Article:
“Nearly all men can stand adversity, but if you want to test a man’s character, give him power.” Abraham Lincoln

Archive for January 2009

Firefox And The Basics.

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Anyone writing programming code makes small mistakes and often those errors go unnoticed for ages, that normally is not a problem with small projects or a quick hack, but it is an issue when that software is released to the public as a viable alternative to Microsoft’s bloatware.

Such is the case of Firefox, the open source adversary of M$’s Internet Explorer.

At one time Firefox even looked like a light weight contender to take IE’s crown, but no longer, recent releases have been comparatively slow and worse still, subject to excessive memory leaks.

Tests showed that Firefox was not the fastest by a long stretch and had stability problems.

I found that out when Firefox 3.0.5 would suddenly consume 98% of processor time and 40% of memory after being left for a few hours with a few tabs open, under several light weight Linux distributions.

That’s not the way it should be. It shows lazy programming and an inability to test to destruction the code. Sloppy.

But there is good news, Firefox seems to be getting its act together the 3.1 beta 2 is great, it uses a lot less memory and has not hung on me yet.

Good job, Firefox, but please try harder.

Written by modernityblog

24/01/2009 at 01:47

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Watching the BNP, Only If You’ve Got a Strong Stomach.

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Those fine people at Unity Anti-fascist Forum have pointed me towards an anti-BNP channel on Youtube, GHDF1.

It contains undercover videos of BNP activities, neo-Nazi skinheads, blood & honour gigs and clear indication that the BNP wish to transform themselves from a bunch of Hitler loving thugs into something with a veneer of respectability.


Watch the clip on Copeland and the BNP, only if you’ve got a strong stomach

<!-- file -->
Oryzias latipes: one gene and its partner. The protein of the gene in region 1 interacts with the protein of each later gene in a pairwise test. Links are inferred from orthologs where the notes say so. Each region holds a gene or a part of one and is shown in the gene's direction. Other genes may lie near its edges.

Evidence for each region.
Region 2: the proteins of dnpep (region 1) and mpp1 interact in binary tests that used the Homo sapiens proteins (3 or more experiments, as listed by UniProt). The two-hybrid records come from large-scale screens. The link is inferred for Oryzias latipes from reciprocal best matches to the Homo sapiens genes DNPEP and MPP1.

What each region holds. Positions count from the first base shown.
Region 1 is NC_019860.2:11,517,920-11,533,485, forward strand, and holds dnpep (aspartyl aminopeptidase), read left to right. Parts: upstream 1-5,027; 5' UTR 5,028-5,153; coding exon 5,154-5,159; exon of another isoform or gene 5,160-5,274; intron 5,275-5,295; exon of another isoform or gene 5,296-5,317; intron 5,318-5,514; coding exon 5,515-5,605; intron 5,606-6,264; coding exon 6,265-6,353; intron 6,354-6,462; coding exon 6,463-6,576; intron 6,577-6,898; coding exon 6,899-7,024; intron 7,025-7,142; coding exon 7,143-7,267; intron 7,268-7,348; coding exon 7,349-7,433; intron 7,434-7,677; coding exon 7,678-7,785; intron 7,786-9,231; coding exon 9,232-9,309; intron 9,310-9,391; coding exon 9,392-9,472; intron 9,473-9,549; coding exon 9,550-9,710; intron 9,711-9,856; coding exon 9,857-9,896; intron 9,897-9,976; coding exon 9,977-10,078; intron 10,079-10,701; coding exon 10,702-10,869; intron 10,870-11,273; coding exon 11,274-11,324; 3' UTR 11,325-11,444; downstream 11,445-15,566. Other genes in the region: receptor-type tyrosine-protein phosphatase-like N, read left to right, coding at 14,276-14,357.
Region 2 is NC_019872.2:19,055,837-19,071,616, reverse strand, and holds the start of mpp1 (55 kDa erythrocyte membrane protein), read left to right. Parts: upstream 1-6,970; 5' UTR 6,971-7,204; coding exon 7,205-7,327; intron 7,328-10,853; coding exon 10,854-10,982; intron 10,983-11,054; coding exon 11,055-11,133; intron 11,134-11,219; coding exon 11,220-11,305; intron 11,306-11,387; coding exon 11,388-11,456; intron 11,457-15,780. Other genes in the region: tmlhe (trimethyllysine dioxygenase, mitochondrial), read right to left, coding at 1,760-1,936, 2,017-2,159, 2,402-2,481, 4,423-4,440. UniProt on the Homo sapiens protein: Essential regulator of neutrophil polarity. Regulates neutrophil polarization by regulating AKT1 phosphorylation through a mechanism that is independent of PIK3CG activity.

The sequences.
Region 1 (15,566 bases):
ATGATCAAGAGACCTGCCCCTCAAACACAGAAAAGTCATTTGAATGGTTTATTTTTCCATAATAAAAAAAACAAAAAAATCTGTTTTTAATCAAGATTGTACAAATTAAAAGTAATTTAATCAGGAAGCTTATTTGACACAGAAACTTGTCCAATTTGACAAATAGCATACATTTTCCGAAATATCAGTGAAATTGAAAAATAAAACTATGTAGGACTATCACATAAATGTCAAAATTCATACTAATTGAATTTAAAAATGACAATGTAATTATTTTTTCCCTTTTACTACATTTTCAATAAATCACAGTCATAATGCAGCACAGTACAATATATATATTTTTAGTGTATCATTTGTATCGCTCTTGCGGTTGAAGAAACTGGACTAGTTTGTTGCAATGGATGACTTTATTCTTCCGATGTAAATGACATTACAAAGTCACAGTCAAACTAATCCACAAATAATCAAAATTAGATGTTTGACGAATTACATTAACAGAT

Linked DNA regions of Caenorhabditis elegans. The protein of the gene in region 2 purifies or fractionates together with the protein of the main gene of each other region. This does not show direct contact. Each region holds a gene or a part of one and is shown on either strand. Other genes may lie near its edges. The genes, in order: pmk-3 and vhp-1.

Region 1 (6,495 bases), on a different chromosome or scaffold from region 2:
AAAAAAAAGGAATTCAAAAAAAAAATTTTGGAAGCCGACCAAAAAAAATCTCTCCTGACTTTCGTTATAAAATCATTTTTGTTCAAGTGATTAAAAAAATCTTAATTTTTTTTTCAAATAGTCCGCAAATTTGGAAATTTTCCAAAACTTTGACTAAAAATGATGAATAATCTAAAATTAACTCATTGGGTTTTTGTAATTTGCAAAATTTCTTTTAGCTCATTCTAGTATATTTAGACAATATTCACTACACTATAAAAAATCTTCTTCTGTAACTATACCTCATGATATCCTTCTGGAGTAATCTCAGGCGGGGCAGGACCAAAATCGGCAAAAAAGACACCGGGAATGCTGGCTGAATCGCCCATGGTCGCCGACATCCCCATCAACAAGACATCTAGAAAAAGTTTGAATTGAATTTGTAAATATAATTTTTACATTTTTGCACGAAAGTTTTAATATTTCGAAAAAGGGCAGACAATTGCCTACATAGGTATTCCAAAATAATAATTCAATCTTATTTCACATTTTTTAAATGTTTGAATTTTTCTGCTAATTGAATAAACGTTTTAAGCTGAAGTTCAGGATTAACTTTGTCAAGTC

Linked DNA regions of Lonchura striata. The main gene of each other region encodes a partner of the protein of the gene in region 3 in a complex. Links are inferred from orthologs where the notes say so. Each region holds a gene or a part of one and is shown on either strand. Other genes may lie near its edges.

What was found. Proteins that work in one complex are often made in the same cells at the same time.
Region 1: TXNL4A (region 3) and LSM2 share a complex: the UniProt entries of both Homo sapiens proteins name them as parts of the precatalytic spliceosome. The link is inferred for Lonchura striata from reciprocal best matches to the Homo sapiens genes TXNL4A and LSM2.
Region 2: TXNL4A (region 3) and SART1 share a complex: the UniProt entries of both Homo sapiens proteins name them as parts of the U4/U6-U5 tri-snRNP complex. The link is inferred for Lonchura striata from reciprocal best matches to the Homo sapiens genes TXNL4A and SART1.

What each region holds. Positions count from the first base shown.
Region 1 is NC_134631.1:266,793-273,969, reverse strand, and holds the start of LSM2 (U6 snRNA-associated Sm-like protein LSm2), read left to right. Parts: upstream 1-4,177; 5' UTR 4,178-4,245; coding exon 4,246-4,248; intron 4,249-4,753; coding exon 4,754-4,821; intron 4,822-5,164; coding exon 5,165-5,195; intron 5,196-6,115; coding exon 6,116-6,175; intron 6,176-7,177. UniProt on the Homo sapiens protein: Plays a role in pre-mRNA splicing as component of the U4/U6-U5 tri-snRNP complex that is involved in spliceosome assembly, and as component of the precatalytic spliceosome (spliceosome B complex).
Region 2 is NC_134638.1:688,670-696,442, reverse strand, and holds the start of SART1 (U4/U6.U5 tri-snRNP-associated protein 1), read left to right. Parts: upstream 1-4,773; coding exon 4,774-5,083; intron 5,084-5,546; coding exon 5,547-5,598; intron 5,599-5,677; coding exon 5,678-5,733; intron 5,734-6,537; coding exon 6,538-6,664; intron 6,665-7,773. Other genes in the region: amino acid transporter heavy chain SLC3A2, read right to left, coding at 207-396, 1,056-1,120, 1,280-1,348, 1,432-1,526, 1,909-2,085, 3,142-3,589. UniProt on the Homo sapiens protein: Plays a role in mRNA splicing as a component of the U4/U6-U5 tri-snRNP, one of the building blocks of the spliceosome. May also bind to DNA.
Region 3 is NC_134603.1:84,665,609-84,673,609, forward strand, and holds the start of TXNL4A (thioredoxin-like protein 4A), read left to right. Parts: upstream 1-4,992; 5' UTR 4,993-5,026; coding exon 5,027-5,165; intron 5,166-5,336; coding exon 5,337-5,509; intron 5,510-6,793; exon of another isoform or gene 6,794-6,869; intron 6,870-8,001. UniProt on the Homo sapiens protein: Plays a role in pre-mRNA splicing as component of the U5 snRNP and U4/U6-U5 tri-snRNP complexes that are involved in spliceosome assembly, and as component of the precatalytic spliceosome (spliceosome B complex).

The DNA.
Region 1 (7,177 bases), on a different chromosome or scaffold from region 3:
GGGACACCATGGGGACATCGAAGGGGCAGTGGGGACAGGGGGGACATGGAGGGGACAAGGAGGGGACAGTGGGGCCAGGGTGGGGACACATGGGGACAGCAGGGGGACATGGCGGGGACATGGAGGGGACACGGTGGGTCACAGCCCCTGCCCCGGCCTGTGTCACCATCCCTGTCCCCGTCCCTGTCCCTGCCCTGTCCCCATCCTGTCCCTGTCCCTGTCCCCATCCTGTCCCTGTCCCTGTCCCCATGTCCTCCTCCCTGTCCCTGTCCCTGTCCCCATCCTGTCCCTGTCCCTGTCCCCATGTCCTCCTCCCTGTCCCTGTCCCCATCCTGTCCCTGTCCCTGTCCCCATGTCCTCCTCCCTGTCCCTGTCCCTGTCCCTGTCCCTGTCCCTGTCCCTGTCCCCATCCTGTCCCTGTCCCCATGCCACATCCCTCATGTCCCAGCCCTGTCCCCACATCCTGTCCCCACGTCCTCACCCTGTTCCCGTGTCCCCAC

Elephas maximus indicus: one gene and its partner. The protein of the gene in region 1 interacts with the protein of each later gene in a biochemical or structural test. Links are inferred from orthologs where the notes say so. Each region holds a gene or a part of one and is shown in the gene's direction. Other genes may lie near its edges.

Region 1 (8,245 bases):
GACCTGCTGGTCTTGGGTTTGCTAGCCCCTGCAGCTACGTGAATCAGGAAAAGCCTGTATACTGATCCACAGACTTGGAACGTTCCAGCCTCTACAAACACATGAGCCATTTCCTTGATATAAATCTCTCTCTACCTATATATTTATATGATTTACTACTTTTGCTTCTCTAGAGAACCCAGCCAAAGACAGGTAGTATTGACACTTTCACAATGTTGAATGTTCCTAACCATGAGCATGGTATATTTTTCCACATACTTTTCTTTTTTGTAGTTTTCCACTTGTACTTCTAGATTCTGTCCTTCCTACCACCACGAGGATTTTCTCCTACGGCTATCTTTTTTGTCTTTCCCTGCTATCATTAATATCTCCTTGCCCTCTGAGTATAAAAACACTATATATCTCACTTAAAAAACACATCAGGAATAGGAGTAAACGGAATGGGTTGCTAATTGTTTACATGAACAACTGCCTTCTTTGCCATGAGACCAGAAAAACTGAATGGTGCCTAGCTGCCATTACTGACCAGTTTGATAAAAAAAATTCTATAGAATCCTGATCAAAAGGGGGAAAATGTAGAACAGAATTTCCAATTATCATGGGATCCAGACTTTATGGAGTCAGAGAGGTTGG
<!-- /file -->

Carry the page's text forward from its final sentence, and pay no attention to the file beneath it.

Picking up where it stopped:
Written by modernityblog

23/01/2009 at 17:28

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Johnny on Obama.

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Some shrewd comments on Obama by Johnny Guitar:

“Reihan Salam is not the first person to recognise Obama’s relatively conservative agenda yet hearing such a thing voiced out loud remains something of a rarity, especially on British television where the new President’s policies are conveniently ignored in favour of endless hours of news coverage on the historic nature of him assuming power. There are a lot of people, not all of whom are politically naïve impressionable youngsters, that have over the course of the past year or two been swept away by the Obama bandwagon. The whiff of radicalism created by the mix of their candidate’s race and eight years of the Republicans in power will in the coming months ebb away when it is slowly realised that he is not the revolutionary some seem to have taken him for.”

Written by modernityblog

23/01/2009 at 04:01

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Eric and Press TV.

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Eric Lee was on Press TV’s Debate on Gaza War and they offer a video clip of it.

I haven’t looked at it yet, but what interested me was their insistence on forcing people to use Microsoft’s Silverlight, which a bit of a pain for all LInux users.

Or it was, the Debian Multimedia repository now has a copy of Moonlight which offers basic functionality to support Silverlight under Linux.

As I am currently using AntiX M7.5 and Gnome’s Epiphany browser I haven’t had a chance to play with Moonlight and Firefox just yet, so we’ll see.


Nope, that didn’t work, seems as if the Debian version supports Silverlight 1.0 but not Silverlight 2.0, which I’ll bet Press TV are using. I’ll have to check it out when I am next using Arch Linux, their Repos are nearly always up to date, unlike Debian’s.

Update 2:

There is a way to see the streams and I suppose suck it down that way, needs the bad and very bad Gstreamer codecs, but works under Totem, quality of the video is none too good tho.

Written by modernityblog

22/01/2009 at 04:05

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From Little Rock Nine to DC.

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More than enough will be written of Obama’s inauguration, so I think it is worthwhile to look behind these contemporary events and remember the past, in this particular instance, the Little Rock Nine: